The WRD’s attorney also defended how the watermaster body would be structured, since not all the power of the watermaster would belong to the WRD. He explained that the watermaster body could be compared to a “bicameral” structure– one half of each watermaster body from each basin would include representatives appointed by the water association for that basin, and the other half of the watermaster body would include the WRD board to cover storage issues.
Casey acknowledged that legal disputes over water do tend to last longer than other disputes.
“But I will tell you, in my opinion, this is probably one of the longest running [ones] concerning storage,” Casey added. “Most other people work it out because they understand the win-win nature of it all, and that’s why…the vast majority of folks stuck with that mediated process that took [a] combined five years…the vast majority of people got it.”
The dispute with the three cities is not the only legal battle that the WRD is fighting, but the cost to hire lawyers to defend the agency against the cities’ suits has especially irked Albert Robles, who serves as the board president for the WRD. In an interview Wednesday morning, Robles lamented that both sides have spent an extraordinary amount to retain legal services.
“I believe that if the citizenry of Signal Hill, Cerritos and Downey were thoroughly informed as to what was going on and not given the spin that these attorneys and that these representatives are somehow so good at, that they would be shocked, that they would be absolutely shocked, as to what their cities are doing ‘in their best interest,’” Robles said, adding that only the attorneys are benefitting by earning “millions and millions of dollars.”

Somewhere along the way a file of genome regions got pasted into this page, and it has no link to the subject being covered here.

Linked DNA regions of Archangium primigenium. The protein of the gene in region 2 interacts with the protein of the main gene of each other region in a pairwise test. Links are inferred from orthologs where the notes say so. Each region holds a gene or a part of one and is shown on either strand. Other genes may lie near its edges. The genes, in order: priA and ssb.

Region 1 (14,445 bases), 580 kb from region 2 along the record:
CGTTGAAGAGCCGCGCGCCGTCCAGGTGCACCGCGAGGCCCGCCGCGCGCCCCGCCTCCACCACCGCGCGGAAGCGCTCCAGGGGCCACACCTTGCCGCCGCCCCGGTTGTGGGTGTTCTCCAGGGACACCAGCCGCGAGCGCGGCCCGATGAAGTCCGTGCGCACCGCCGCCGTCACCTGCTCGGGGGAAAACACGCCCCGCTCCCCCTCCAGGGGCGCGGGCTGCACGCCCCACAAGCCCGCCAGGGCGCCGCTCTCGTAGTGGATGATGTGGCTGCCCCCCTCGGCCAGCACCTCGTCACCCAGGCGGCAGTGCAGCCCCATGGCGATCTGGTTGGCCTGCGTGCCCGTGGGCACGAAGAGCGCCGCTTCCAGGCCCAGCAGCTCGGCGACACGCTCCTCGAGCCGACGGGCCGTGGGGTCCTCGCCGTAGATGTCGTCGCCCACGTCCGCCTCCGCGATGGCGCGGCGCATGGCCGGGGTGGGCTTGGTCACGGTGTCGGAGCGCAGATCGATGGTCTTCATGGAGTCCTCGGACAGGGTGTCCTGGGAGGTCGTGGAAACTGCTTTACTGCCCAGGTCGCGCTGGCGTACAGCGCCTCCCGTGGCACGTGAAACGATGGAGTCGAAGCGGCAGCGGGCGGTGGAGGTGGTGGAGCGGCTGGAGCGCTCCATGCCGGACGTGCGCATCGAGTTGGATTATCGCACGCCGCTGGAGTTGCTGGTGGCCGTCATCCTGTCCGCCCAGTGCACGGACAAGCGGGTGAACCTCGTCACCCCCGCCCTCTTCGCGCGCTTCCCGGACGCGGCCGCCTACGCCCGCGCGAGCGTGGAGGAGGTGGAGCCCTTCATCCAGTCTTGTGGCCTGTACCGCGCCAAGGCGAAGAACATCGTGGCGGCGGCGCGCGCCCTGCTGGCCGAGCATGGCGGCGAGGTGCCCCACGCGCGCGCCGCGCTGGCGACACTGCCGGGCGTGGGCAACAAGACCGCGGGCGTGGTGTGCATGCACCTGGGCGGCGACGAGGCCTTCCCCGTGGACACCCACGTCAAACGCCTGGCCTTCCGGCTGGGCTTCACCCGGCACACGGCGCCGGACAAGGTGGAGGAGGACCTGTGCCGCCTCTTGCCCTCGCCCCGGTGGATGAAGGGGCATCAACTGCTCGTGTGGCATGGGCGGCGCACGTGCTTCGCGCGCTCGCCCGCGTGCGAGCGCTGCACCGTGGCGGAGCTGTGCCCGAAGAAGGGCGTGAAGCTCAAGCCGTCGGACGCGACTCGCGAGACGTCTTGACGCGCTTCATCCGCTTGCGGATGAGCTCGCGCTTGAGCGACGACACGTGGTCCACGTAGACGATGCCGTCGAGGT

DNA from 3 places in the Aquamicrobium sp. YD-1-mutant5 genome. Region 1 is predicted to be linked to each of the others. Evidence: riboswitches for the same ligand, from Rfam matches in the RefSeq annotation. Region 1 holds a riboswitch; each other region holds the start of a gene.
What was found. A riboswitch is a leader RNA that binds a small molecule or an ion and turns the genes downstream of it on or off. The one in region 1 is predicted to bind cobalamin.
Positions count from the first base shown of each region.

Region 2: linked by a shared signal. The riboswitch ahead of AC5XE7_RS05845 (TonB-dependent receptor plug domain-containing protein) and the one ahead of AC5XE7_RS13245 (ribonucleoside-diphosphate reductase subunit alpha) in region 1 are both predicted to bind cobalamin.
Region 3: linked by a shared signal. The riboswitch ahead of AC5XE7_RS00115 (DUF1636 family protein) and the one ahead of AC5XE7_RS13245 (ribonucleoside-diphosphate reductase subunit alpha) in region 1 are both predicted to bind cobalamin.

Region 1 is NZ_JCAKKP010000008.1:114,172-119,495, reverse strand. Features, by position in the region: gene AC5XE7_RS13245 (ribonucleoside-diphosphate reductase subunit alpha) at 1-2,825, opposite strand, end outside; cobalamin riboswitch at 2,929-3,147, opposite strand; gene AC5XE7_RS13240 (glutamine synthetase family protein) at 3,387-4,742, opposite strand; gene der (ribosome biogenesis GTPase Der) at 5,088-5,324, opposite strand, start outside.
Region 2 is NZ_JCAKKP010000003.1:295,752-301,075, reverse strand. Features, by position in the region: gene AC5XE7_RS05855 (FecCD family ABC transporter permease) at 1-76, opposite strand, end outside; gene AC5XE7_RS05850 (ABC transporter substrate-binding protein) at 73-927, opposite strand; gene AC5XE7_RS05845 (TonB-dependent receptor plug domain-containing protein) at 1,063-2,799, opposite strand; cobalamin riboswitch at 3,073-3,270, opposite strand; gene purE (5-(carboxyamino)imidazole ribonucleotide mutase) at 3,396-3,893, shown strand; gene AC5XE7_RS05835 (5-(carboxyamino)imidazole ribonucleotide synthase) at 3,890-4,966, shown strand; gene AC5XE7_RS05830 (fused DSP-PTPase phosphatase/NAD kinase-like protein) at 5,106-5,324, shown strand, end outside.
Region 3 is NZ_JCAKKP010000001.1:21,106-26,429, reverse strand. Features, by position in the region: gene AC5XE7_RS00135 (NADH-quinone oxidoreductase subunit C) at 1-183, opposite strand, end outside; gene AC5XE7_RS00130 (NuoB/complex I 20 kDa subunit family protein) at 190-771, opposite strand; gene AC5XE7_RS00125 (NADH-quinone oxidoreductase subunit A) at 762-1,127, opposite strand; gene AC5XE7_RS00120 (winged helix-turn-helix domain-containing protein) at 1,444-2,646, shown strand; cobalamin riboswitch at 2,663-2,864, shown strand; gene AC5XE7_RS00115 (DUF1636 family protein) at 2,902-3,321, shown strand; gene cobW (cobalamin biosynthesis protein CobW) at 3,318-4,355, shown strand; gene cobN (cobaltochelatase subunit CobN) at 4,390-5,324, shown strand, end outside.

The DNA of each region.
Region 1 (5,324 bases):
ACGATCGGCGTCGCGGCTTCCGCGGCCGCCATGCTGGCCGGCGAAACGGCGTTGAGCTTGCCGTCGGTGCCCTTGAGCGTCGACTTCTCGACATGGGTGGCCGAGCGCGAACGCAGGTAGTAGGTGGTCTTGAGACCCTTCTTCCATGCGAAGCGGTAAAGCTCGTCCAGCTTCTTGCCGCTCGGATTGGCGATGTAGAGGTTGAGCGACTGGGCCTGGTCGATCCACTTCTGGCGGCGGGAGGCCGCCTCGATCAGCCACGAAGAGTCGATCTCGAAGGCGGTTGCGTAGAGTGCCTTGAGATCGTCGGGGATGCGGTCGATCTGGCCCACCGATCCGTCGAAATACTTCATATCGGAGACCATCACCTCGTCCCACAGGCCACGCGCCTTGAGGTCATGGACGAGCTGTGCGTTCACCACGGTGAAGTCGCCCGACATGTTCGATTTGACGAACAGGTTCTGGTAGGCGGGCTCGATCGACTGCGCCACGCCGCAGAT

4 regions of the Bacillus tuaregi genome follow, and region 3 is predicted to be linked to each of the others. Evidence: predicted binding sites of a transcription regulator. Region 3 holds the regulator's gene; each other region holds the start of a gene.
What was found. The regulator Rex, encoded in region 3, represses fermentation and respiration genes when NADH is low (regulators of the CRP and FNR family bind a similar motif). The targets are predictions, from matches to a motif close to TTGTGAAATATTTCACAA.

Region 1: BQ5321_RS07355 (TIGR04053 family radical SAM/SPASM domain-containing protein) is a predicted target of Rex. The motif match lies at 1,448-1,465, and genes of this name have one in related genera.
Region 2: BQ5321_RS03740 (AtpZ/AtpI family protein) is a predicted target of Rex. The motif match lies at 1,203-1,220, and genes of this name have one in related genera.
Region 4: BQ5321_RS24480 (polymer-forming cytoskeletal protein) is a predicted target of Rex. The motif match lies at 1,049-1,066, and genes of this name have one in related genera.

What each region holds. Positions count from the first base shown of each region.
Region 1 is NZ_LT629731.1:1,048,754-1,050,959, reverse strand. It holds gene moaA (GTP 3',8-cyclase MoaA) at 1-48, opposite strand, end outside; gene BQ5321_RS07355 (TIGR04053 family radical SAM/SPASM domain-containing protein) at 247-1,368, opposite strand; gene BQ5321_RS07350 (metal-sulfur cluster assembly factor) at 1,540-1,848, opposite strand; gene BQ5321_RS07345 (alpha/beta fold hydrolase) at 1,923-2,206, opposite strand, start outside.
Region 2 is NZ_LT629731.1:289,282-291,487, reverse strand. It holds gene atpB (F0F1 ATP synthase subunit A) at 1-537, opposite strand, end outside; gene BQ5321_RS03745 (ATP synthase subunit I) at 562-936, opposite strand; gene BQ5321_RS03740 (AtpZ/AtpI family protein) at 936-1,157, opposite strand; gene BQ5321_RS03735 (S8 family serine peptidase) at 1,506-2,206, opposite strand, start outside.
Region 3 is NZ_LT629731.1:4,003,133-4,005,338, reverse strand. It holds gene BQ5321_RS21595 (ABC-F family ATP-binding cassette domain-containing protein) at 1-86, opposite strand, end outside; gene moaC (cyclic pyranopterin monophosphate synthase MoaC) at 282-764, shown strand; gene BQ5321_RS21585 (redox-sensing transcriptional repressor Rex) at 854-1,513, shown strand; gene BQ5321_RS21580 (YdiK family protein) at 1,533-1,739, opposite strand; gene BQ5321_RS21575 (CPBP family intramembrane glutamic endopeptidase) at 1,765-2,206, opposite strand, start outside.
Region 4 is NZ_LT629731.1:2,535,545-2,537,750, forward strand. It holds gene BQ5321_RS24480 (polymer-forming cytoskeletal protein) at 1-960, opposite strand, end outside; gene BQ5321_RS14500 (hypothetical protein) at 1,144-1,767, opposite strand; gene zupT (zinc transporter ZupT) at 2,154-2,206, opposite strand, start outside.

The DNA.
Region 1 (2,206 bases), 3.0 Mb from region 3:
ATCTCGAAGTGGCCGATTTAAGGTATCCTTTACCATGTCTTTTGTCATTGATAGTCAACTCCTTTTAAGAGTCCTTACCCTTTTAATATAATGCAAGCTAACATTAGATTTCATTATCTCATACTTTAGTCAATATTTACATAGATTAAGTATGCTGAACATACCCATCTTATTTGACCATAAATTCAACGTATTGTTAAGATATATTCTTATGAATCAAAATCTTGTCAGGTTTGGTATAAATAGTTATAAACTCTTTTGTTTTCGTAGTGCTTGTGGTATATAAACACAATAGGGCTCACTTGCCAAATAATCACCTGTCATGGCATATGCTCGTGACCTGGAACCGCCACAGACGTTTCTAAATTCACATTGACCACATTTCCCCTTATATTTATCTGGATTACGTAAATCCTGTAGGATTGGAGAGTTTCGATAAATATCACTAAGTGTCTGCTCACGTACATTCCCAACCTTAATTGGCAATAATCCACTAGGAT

Casey emphasized the importance of the storage program. “It is by far the most cost-effective, by far the most environmental-friendly way to store water when we have wet years and pull it out during dry years,” he said, adding that “we need to have better storage mechanisms in this state if residents of Signal Hill or residents of any city want to be assured of a safe, reliable high-quality supply of water for years and years and years.”
While he criticized the plan that the WRD supports, Farfsing did acknowledge the importance of water storage for Signal Hill.
“Water is becoming more expensive and more unreliable in California,” he said in an interview Thursday. “I think having additional storage would be beneficial to the community during rainier periods where we’d be able to store water to use during droughts.”